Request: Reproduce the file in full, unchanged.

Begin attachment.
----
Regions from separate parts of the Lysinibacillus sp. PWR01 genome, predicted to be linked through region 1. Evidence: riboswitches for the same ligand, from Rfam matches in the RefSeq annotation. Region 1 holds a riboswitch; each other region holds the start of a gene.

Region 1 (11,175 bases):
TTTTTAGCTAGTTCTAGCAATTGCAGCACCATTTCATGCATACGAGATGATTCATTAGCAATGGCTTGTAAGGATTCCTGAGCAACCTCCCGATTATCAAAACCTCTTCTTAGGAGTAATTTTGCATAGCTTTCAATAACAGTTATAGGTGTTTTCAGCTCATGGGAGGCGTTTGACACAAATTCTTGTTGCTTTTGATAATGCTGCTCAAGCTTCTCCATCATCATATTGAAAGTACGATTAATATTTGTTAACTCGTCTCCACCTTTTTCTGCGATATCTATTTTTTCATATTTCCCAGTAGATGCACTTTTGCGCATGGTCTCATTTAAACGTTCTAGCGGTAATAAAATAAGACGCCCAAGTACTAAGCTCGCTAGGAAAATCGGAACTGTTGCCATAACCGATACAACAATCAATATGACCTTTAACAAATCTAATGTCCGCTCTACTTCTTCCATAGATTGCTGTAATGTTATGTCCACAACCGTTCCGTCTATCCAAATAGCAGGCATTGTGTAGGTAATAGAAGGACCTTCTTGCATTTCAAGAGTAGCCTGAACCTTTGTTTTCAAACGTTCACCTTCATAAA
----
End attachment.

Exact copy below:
Regions from separate parts of the Lysinibacillus sp. PWR01 genome, predicted to be linked through region 1. Evidence: riboswitches for the same ligand, from Rfam matches in the RefSeq annotation. Region 1 holds a riboswitch; each other region holds the start of a gene.

Region 1 (11,175 bases):
TTTTTAGCTAGTTCTAGCAATTGCAGCACCATTTCATGCATACGAGATGATTCATTAGCAATGGCTTGTAAGGATTCCTGAGCAACCTCCCGATTATCAAAACCTCTTCTTAGGAGTAATTTTGCATAGCTTTCAATAACAGTTATAGGTGTTTTCAGCTCATGGGAGGCGTTTGACACAAATTCTTGTTGCTTTTGATAATGCTGCTCAAGCTTCTCCATCATCATATTGAAAGTACGATTAATATTTGTTAACTCGTCTCCACCTTTTTCTGCGATATCTATTTTTTCATATTTCCCAGTAGATGCACTTTTGCGCATGGTCTCATTTAAACGTTCTAGCGGTAATAAAATAAGACGCCCAAGTACTAAGCTCGCTAGGAAAATCGGAACTGTTGCCATAACCGATACAACAATCAATATGACCTTTAACAAATCTAATGTCCGCTCTACTTCTTCCATAGATTGCTGTAATGTTATGTCCACAACCGTTCCGTCTATCCAAATAGCAGGCATTGTGTAGGTAATAGAAGGACCTTCTTGCATTTCAAGAGTAGCCTGAACCTTTGTTTTCAAACGTTCACCTTCATAAA